Brianna posted this 15 October 2019

I plan on doing a chore chart, and having my kids pick the rewards.

Stacy posted this 15 October 2019

Making it into a game or competition works for us!  Or you can try using rewards, but I wouldn't want to make the rewards continue forever.

Juliet posted this 14 October 2019

My son is more apt to helping with chores if they are messes he didn't create. He'll whine and complain about cleaning his room, but has zero issues vacuuming. I try to give him chores that I don't necessarily have to fight with him on (other than his room) if I can help. The game/contest idea is great. We've done that. I've also let him have his pick of music while we clean up together. I will also reward him if he's cleaning up messes he didn't create, especially is he does it without asking. 

Estelle posted this 14 October 2019

My LO is still young, but I try to get her to always help me clean up her toys and she has been trying to sweep to!

Nadia posted this 22 September 2019

Lots of great ideas here. Positive words help, rewards systems go a long way and starting with small chores is important instead of jumping straight to the big stuff like cutting the grass.

Roxy posted this 22 September 2019

My sister has a chore chart for her oldest and if he does certain things he will get a sticker and if he gets enough sticker at the end of 2 weeks then he is allowed to pick a treat or a family outing. He is doing very well with it!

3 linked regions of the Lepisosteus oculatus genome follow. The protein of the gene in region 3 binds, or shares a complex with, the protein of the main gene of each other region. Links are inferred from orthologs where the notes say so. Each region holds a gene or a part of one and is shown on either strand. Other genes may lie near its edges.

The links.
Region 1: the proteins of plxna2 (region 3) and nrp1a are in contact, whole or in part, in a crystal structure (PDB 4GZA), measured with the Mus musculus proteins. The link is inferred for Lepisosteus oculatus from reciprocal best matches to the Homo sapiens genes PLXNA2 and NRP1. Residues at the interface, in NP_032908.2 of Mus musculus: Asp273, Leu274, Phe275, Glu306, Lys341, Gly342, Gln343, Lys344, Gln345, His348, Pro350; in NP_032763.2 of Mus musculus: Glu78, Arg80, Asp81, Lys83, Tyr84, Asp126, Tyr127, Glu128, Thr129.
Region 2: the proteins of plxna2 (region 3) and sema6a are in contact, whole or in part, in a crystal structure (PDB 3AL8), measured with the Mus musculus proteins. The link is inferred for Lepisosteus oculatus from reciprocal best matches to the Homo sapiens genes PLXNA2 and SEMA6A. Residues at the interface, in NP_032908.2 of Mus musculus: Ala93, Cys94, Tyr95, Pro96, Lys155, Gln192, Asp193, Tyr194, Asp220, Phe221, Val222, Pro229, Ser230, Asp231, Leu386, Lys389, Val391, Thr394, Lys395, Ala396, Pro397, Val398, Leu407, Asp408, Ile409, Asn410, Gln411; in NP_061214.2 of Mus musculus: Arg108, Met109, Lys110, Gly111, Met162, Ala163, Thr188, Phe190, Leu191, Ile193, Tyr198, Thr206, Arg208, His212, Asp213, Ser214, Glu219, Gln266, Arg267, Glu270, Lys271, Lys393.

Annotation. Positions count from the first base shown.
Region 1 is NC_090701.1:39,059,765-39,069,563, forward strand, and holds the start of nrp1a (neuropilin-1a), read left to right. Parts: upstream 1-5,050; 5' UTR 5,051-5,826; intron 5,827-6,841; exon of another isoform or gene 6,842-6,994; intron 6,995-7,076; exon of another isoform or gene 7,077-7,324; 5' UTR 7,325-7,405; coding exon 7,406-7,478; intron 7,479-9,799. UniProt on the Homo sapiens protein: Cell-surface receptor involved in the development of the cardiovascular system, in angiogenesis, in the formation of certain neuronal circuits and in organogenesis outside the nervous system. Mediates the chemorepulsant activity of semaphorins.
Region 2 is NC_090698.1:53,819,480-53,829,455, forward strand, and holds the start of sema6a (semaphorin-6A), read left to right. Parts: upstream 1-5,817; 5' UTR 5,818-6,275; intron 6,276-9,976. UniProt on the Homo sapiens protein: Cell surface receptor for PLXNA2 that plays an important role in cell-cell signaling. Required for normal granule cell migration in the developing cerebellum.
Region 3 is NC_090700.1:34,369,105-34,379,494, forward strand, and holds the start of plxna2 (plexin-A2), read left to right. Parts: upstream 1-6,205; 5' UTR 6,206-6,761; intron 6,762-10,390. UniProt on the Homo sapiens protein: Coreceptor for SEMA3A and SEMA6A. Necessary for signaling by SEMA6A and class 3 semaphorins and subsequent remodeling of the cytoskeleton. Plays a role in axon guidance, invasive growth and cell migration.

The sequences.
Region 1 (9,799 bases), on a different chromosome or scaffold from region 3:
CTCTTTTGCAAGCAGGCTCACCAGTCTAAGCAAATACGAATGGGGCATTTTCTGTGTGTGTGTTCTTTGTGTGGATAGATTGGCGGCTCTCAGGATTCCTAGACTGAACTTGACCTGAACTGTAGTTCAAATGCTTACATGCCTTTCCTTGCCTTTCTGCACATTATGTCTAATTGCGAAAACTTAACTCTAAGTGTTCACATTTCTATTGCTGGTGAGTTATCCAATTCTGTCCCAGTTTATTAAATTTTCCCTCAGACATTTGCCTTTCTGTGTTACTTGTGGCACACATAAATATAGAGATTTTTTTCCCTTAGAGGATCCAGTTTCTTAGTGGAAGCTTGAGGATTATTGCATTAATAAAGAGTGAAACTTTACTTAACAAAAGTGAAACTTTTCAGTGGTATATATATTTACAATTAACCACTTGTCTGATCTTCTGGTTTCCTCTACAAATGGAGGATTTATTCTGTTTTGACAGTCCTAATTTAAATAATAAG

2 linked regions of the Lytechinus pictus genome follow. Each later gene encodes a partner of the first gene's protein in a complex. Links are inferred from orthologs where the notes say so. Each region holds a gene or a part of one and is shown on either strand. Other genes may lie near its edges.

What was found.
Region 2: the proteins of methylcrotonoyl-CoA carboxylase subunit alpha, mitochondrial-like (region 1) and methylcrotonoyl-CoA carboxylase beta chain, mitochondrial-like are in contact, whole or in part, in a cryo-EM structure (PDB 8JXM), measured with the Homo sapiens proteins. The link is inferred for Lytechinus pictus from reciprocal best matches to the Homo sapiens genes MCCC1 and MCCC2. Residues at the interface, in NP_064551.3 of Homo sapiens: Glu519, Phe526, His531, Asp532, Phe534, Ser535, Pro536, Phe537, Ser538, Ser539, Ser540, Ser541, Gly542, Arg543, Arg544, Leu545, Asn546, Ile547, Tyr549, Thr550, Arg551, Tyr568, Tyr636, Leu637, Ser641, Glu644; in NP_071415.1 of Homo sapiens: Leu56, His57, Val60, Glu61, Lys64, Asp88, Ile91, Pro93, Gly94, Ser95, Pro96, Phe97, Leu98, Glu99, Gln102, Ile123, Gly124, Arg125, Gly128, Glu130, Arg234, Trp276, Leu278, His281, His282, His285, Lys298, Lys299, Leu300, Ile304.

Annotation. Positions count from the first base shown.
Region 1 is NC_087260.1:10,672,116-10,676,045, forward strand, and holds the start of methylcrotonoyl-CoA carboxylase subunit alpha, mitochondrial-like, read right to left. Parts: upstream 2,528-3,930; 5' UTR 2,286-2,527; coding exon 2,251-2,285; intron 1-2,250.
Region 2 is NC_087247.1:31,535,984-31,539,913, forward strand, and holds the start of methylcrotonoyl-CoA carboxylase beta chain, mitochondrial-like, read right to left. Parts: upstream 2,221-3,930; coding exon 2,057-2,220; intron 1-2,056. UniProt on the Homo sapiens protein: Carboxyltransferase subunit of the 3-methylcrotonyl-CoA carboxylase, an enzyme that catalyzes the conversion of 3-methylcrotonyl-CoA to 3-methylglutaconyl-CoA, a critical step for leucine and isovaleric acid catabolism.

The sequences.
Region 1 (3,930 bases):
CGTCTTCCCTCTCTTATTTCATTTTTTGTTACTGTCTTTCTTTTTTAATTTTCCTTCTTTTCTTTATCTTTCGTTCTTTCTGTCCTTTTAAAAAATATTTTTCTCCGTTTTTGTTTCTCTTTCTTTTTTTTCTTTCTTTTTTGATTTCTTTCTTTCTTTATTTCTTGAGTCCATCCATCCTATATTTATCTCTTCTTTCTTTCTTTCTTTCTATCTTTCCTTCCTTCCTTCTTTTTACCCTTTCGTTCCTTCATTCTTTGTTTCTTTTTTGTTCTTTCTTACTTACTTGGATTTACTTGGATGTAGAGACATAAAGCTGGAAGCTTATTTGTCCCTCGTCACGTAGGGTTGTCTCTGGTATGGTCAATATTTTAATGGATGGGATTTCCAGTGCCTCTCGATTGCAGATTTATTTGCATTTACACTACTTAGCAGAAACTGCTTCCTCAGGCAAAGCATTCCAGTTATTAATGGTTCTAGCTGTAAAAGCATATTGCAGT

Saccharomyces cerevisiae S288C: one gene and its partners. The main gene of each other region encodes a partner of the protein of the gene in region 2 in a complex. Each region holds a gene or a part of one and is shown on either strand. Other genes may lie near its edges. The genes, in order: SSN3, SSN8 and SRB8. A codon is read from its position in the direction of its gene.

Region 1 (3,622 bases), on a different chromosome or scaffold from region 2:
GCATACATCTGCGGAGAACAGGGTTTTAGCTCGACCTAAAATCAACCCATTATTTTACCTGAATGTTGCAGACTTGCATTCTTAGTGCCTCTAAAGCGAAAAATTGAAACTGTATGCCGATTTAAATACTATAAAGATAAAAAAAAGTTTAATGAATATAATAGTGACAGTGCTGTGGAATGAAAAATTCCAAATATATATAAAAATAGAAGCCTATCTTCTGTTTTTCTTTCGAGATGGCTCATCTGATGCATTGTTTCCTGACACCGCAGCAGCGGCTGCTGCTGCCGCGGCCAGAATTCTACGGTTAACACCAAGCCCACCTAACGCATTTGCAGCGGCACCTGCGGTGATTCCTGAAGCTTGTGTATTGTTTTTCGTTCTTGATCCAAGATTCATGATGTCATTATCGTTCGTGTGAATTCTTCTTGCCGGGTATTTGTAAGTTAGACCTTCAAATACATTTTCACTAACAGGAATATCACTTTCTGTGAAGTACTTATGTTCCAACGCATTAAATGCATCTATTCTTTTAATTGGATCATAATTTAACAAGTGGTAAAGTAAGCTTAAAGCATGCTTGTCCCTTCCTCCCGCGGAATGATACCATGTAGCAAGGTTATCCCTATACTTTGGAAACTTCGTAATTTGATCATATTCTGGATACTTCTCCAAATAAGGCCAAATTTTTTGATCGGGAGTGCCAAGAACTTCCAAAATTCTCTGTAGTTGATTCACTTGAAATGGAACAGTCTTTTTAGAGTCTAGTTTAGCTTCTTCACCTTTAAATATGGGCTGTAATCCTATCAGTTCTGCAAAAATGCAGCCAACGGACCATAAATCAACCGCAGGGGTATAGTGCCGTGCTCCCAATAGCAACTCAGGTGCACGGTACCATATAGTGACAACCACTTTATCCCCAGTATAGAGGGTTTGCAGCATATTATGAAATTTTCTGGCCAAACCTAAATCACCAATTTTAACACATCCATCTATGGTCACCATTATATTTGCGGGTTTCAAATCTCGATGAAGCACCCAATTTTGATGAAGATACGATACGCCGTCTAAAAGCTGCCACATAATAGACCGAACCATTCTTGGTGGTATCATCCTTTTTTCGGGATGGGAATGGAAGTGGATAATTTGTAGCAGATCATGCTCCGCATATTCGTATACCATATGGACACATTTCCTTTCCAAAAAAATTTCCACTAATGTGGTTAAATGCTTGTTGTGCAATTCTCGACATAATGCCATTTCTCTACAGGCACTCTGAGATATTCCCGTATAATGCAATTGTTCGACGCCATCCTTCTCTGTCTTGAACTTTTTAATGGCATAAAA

Becky posted this 20 September 2019

Start when they are little. I fill a sink with tupperware and lots of soapy suds. They love it. No fear of them breaking the tupperware and they also slowly develop a willing spirit when it comes to pitching in.

Megan posted this 19 September 2019

I have also seen where you write chores on Popsicle sticks and put them in a jar. That way they "get what they get" but you can put some fun stuff in there too. It might help to have a cleaning song that you can dance and sing along with while you work.

Katy posted this 18 September 2019

I don't think you can get by without some complaining ;-) Sometimes reward systems help. We also just let the kids know that we work together to keep our family happy and healthy.

Jenn posted this 18 September 2019

What worked for us was making a list of a bunch of chores, and asking my child which 3 she wanted to do.  This way she felt involved in making the choice and wasn't be forced to do something.